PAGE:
Like much of the world, the U.S. economy has been struggling for more than a year. The COVID-19 pandemic has significantly impacted several industries, and the U.S. GDP decreased 3.5 percent in 2020—the biggest drop since 1946. On top of that, the skills gap in the manufacturing industry is increasing due to retiring baby boomers and a low rate of young, skilled workers joining the workforce. The manufacturing industry will have to evolve, and CNC automation can play a vital role in the process.
For several years, there has been increasing talk of “reshoring”—bringing production back from low-wage countries. Reshoring can dramatically reduce the risks companies face in the event of a pandemic. Even though the perspective of bringing production back to the U.S. sounds promising, the growing skills gap poses a big challenge to its feasibility.
My experience in running a job shop for turning and milling work is quite different today than it has been in the past. Those who have walked into a typical machine shop will know that the average age of its staff is often over 50; younger workers are hard to come by as fewer young people are studying technical courses, and many view machine shops as dull, dark environments where hard physical labor is part of the daily routine. Reality, however, is far from that perception. Today’s job shops have become modern companies with state-of-the-art technology, high-tech machines and robotics. And the latter can play a crucial role in closing the growing skills gap.
Why is it that job shops have changed so much, and will continue to do so? In the past 15 to 20 years, job shops all over the country have seen order volumes decline. Their customers no longer want to invest in expensive stocks of spare parts. Rather than ordering large part quantities, these businesses have started to order smaller batch sizes of components they want to be delivered just-in-time. On the other hand, tariffs on international trade have been capped, enabling a global economy. Whereas job shops used to compete with companies directly in their backyards, so to speak, now they suddenly find themselves in a global market.
It is important to understand that today’s supply chain is completely different from what it used to be.
Consider the example of a company that produces tractors. These tractors are sold at dealerships across the country. They are built in only a few factories in the U.S., but those factories do not produce all the individual parts. Some parts are produced by subcontractors, who in turn work with other subcontractors to produce subassemblies or specific turned or milled parts.
Whereas every dealership, factory, subcontractor and subcontractor of a subcontractor used to have several tractors, with spare parts, including turned or milled parts, in stock, they hardly have anything in stock today, simply because it is “dead capital.”
Now imagine that a tractor breaks down and a customer needs a specific part. He will contact his dealer, who will contact the factory, who will contact the subcontractor and so on. If you no longer have anything in stock, then the pressure to produce parts at very short notice becomes extremely high. Companies will request delivery on-site within 48 hours. The further down the supply chain you are, the higher the pressure will be to produce a part in a very short period—and at the same price as 15 years ago, of course, and with even better quality. If you cannot meet these demands and expectations, you may lose the order to a competitor abroad.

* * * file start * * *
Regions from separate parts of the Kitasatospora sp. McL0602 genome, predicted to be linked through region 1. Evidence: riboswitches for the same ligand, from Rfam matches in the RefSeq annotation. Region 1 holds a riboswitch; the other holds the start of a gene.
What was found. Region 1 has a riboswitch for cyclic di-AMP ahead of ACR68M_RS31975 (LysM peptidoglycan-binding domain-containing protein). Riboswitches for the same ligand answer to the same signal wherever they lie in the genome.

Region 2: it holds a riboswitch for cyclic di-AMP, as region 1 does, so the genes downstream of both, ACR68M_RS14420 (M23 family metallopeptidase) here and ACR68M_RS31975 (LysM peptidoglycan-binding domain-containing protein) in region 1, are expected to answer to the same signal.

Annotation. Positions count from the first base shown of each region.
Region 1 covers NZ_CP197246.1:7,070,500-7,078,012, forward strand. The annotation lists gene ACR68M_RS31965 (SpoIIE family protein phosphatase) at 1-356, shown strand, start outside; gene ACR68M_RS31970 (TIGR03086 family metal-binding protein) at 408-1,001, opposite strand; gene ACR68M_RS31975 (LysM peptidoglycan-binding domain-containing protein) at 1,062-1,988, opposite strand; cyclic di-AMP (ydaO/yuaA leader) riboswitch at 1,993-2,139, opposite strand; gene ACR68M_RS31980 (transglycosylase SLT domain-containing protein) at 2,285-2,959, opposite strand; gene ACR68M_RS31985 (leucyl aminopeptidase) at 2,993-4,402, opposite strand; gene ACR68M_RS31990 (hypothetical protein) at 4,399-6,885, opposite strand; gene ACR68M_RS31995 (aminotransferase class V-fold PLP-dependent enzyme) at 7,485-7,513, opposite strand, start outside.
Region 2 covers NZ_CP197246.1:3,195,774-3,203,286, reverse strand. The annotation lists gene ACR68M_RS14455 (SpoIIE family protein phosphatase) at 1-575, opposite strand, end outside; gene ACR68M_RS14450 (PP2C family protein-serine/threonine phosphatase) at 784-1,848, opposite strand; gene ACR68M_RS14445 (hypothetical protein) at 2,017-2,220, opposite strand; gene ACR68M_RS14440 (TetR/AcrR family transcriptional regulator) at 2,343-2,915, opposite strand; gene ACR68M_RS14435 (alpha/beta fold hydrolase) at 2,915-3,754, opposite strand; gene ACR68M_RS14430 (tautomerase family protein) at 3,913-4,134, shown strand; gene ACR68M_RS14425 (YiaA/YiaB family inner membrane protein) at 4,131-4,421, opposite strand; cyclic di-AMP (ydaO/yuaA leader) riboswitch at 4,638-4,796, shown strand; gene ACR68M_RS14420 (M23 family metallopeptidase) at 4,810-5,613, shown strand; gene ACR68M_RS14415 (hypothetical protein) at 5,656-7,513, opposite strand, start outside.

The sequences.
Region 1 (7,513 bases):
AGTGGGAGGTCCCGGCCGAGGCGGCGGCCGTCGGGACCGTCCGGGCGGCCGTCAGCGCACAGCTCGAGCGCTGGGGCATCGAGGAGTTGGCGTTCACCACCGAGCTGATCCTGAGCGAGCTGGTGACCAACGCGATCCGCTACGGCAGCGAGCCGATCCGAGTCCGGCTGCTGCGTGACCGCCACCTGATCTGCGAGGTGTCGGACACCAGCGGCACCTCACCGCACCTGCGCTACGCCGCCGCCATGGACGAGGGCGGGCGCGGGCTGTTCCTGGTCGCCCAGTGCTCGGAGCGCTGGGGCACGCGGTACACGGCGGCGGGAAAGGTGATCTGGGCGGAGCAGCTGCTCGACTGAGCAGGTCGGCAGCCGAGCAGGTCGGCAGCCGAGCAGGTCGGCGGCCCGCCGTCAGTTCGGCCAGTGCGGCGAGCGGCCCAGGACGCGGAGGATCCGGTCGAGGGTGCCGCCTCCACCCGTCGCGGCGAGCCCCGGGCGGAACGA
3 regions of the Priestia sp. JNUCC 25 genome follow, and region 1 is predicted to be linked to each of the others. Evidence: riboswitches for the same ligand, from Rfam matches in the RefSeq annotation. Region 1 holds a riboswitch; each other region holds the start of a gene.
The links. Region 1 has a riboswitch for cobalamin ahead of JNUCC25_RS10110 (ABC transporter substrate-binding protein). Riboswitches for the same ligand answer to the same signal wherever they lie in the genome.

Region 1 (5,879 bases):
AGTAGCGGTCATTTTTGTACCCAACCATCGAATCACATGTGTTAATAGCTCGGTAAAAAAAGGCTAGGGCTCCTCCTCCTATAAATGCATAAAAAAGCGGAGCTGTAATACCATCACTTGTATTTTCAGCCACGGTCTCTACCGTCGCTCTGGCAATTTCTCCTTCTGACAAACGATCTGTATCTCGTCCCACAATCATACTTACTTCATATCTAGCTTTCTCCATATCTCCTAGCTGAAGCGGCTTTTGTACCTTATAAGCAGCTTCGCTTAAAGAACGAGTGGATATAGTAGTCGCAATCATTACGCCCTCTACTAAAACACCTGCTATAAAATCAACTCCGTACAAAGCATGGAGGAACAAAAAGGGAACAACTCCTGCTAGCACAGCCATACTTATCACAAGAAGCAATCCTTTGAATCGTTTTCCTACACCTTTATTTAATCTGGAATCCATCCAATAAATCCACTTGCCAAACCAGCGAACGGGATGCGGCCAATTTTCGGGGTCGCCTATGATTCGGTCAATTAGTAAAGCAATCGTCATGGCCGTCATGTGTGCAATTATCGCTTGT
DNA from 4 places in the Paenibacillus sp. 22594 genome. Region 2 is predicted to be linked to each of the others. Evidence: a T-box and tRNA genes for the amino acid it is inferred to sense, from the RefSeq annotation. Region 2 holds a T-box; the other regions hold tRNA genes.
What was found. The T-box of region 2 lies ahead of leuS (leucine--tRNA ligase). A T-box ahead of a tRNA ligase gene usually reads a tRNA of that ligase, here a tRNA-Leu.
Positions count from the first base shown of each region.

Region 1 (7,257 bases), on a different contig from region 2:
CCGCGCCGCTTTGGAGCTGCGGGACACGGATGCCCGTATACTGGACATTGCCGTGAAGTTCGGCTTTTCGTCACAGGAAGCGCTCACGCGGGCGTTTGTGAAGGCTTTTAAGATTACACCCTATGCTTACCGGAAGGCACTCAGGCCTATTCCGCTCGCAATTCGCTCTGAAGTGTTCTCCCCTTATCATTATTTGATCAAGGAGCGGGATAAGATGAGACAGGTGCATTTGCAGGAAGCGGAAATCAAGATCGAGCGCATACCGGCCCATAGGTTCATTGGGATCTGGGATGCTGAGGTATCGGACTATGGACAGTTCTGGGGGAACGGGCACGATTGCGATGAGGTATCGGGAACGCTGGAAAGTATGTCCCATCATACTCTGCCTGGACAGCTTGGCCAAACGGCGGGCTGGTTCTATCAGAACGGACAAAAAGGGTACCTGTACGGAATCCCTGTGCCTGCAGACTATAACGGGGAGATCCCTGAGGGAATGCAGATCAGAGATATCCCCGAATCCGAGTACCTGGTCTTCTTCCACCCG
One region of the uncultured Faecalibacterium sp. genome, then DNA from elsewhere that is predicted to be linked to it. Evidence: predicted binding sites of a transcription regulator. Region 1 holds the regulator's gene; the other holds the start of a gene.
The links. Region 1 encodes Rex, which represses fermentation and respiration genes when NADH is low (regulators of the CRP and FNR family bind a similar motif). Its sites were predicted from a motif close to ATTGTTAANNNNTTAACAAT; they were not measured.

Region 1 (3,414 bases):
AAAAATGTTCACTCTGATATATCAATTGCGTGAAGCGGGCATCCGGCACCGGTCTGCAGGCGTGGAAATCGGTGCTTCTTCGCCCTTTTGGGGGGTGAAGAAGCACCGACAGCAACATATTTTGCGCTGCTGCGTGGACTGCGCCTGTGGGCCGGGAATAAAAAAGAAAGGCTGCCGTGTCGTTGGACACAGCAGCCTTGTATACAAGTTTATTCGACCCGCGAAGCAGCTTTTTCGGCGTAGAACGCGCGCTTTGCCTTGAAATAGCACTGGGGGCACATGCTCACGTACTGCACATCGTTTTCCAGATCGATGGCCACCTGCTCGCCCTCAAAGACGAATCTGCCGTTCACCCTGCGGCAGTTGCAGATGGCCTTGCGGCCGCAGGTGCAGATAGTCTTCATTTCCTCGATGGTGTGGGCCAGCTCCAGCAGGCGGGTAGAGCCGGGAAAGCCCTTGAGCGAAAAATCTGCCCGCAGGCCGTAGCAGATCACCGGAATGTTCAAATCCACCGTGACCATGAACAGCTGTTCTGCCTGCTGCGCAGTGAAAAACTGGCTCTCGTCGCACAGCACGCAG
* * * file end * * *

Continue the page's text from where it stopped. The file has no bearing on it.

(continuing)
The only way for an American company to achieve this is through automation. When an order for a milled part arrives at a job shop, then automation can come into play. An operator can set the robot to produce the order even overnight—without stress for the operator or overtime to be paid by the business owner. But automation can also play another role; robots will become a machinist’s best friend by assuming the hard labor and the dull, repetitive work, freeing up time for more creative tasks, process optimization or training.
In June, we installed what we think are the most high-tech CNC automation solutions in our own job shop, and I am thrilled to see how enthusiastic our machinists are! They already know that a robot will not replace them. These robots do not work by themselves; we need machinists to program the CNC machines as well as the robots. The difference is that now our operators have an assistant. Our machinists have experienced firsthand how easy it is to program a robot. We can set up a new job within five minutes! As a machine shop owner, I owe it to my employees to make their jobs more meaningful and satisfying.
I am convinced that our robots not only help improve the working conditions for our existing staff, but also help attract new, young colleagues. We can show young talent that the reality of working in a job shop is very different from what they believe it to be. The manufacturing industry is a beautiful industry to work in. We owe it to the next generation to improve working conditions through CNC automation and to further improve the attractiveness of our industry for young people considering manufacturing as a career.
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